To aid curiosity, we have developed an enquiry based curriculum. We believe by posing questions, this develops their historical enquiry by turning their learning into a process of investigation alongside learning the key facts. We start each topic with a ‘wow’ morning to hook the children in and develop mystery to what they will be learning. This excites pupils and promotes enthusiasm to learn. During the planning of each topic, a trip or a visitor will be incorporated to provide our pupils with real life experiences and also encourage outdoor lessons and activities. This also develops powerful knowledge to ensure our children have cultural capital and will create fun, exciting, memorable learning experiences which will develop the key knowledge as part of the learning sequence. For example, a Year 3 trip to where there is evidence of early humans living in caves will enhance their learning and understanding about early humans and how they lived. Seeing it for themselves is exciting but also a great learning experience. Cross-curricular links are also incorporated into the planning. As one of our school drivers is reading, reading opportunities and vocabulary –rich lessons are given to enable children to access reading within history lessons and read quality texts about the topic outside of the history lesson. For example, children who study the Ancient Greeks will read information about the Greeks within lessons but also have access to Greek myths outside of the history lesson with a class novel or in English lessons. Alongside this, children will be given writing opportunities to develop their writing skills along with history and to apply history knowledge and vocabulary they have learnt.
At Whitmore Park, we also encourage children to take some responsibility for their own learning. With guidance from the class teacher, pupils have the opportunity to extend their knowledge by completing optional home-learning which has cross-curricular links and ideas of places to visit to enhance their education. For example, in Year 2, they might write a diary entry in the style of Samuel Pepys or visit the Monument in London.
Through our carefully structured history curriculum and high quality first teaching, we will see the impact of the subject in different ways. Children will be enthusiastic learners and keen to take their learning of history further by completing homework and working independently. Staff will be confident in teaching history which will be monitored and evidenced in staff voices.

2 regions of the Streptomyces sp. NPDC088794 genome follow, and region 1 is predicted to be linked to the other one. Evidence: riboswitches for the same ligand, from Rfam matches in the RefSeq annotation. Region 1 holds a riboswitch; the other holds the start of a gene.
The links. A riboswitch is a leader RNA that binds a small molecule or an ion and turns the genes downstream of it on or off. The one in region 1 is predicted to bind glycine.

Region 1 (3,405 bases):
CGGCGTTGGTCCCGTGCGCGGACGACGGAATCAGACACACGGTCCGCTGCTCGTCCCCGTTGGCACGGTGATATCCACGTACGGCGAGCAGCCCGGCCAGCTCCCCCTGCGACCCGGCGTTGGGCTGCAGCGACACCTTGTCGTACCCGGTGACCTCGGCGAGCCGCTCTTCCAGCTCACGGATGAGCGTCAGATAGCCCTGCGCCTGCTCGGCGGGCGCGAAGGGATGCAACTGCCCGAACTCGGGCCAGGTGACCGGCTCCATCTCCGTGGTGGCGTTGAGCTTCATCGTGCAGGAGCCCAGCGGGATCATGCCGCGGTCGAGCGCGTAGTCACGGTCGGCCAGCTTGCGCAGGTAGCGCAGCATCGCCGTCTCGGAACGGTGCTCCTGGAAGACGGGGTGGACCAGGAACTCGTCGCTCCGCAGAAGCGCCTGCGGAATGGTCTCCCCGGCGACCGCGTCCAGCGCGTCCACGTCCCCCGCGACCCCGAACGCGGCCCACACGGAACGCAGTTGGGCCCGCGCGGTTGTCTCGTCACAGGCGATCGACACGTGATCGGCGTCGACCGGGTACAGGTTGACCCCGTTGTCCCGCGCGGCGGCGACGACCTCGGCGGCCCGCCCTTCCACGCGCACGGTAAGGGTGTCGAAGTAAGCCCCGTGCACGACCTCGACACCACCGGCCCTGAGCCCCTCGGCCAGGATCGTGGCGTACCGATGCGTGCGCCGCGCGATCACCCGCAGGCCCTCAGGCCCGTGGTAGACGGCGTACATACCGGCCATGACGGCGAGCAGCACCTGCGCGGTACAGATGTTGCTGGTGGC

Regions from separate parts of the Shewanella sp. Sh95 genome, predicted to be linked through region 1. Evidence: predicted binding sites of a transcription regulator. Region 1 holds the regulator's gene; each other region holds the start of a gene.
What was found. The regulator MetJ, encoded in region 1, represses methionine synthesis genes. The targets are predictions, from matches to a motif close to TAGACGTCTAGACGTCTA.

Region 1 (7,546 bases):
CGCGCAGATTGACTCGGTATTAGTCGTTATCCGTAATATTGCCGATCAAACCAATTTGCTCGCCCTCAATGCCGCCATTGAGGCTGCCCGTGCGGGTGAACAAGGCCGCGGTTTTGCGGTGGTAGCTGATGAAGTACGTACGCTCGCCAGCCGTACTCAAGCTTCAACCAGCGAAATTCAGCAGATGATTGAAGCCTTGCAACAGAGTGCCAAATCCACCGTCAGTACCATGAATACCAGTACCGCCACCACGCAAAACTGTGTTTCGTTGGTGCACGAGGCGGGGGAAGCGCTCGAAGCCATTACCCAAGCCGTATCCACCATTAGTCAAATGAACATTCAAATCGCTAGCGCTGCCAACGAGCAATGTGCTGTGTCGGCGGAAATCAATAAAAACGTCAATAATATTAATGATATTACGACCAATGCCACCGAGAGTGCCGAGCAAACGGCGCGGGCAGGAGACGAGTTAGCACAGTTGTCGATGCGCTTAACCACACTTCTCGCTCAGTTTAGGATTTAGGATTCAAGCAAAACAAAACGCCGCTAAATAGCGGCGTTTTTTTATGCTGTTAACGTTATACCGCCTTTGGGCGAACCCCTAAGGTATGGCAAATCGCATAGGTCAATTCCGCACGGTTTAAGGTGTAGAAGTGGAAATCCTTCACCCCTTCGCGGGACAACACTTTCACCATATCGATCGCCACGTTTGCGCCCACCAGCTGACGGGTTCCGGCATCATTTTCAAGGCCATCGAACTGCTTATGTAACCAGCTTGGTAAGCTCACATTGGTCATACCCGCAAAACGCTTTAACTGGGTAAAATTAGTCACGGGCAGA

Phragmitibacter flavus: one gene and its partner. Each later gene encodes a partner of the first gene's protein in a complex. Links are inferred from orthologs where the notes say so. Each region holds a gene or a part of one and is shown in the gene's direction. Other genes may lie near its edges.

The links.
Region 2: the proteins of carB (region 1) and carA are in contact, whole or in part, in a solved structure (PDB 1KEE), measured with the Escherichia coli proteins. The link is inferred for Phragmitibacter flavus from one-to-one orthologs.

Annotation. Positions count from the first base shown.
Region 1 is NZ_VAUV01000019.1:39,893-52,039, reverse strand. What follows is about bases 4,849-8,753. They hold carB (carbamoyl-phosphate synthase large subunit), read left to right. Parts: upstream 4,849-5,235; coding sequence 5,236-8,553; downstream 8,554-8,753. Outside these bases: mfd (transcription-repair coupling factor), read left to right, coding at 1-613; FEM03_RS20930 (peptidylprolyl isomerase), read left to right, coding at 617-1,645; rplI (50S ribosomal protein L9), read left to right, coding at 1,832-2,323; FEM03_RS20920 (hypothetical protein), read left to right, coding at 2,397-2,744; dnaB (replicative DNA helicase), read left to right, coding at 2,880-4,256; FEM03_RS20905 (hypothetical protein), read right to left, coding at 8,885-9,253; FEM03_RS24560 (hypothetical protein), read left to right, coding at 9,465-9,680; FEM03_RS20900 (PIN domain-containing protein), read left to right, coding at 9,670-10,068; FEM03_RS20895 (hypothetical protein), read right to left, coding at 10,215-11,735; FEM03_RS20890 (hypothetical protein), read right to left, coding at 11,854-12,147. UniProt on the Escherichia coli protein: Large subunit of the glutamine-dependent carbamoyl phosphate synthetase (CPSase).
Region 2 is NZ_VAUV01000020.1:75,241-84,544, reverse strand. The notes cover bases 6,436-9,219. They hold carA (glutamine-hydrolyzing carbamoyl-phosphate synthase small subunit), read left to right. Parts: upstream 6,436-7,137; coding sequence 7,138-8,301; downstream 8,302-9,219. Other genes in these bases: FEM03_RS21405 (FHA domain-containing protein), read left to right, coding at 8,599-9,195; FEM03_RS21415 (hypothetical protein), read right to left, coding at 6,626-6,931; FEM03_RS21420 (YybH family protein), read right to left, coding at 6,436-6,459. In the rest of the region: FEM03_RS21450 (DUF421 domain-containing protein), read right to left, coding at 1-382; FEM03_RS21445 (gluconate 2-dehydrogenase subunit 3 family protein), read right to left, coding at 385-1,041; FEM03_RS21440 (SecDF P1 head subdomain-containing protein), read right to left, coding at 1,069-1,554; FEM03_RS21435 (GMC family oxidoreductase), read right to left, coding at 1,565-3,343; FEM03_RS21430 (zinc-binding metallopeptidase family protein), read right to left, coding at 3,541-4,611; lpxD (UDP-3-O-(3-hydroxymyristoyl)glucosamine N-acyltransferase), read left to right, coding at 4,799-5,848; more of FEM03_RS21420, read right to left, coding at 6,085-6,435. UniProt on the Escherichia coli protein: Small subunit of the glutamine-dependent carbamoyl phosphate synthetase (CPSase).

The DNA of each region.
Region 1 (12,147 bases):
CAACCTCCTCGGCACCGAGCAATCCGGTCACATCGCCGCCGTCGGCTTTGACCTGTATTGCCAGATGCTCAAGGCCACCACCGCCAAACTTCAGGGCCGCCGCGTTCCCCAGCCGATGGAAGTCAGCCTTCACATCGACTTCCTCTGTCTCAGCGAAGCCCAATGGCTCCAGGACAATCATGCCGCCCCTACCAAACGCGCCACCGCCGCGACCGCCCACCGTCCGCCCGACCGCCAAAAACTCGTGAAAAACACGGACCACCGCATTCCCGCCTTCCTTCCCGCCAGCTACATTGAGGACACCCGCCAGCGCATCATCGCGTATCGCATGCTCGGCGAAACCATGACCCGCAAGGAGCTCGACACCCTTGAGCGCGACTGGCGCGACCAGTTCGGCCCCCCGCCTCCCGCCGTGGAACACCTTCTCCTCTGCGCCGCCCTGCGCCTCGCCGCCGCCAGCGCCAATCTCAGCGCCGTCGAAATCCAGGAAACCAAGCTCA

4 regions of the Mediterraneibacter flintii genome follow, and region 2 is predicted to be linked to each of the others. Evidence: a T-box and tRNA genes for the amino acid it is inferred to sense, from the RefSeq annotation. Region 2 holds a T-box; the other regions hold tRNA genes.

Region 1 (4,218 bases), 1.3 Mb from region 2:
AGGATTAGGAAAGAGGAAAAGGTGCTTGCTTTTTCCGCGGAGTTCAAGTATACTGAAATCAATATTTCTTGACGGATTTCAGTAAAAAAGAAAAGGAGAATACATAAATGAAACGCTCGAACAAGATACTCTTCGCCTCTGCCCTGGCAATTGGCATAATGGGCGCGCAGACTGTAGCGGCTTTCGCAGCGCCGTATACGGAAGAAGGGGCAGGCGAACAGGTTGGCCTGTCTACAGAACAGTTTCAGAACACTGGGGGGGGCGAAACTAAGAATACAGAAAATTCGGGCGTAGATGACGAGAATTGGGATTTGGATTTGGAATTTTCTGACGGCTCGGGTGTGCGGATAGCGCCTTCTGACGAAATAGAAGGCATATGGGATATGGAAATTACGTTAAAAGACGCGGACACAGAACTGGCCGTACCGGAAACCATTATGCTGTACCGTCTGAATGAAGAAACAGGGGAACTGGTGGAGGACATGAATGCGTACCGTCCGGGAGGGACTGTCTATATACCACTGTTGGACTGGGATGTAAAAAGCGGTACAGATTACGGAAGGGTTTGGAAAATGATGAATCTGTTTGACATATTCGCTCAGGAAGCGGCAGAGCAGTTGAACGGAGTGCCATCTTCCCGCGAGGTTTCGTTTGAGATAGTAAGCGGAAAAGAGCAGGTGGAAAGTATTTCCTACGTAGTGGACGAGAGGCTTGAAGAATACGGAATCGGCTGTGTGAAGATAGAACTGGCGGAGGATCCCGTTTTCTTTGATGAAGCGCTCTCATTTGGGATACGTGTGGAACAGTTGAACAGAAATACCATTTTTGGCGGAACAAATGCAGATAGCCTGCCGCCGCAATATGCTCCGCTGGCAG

Our books will show high quality learning; progress being made across year groups and children taking pride in their work. To show progress, there will be evidence of the different topics taught with a wide range of content and coverage, for example: local history, such as transport and the Coventry Blitz; national history, such as the Great Fire of London and international history where there will be learning about ancient civilisations around the world. There will be evidence in books of history skills being taught and developed such as use of sources and historical enquiry. Key vocabulary will be learnt by children and they will be able to recall key terms and explain them. They will be applied in books, be evident through questioning and pupil voice.
The impact of our cross-curricular links and our school drivers will raise attainment in reading and writing and will enable pupils to become more independent learners. Evidence of reading, writing and the use of vocabulary in lessons will be seen in teachers’ planning, during lessons and in the children’s books. It will also be evident in conversations and questioning of pupils.
The use of assessment will play a key role in the impact of our history curriculum. Teachers will use on-going, formative assessment to inform lessons and the end of unit summative assessment. Evidence of key knowledge and history skills will be evident in questioning within lessons and in children’s books. The books will be marked each lesson to give purposeful feedback to the pupils. Midway through each topic, teachers will complete an assessment to inform the teacher of attainment. This will be done by the use of quizzes or mind maps, for example, to show that key learning has been retained. Children will be assessed against the critical knowledge for each topic as detailed on medium term plans and knowledge organisers. A summative assessment will take place at the end of each unit. Pupils will be assessed by the retainment of key knowledge of that topic. Children will be given key questions to answer based on the key knowledge. This will be recorded and then shared with humanities lead. The assessment of history skills will be based on the formative assessment of the teacher.
Teachers will record results on DCPRO at the end of each academic year based on the midway and end of topic assessments.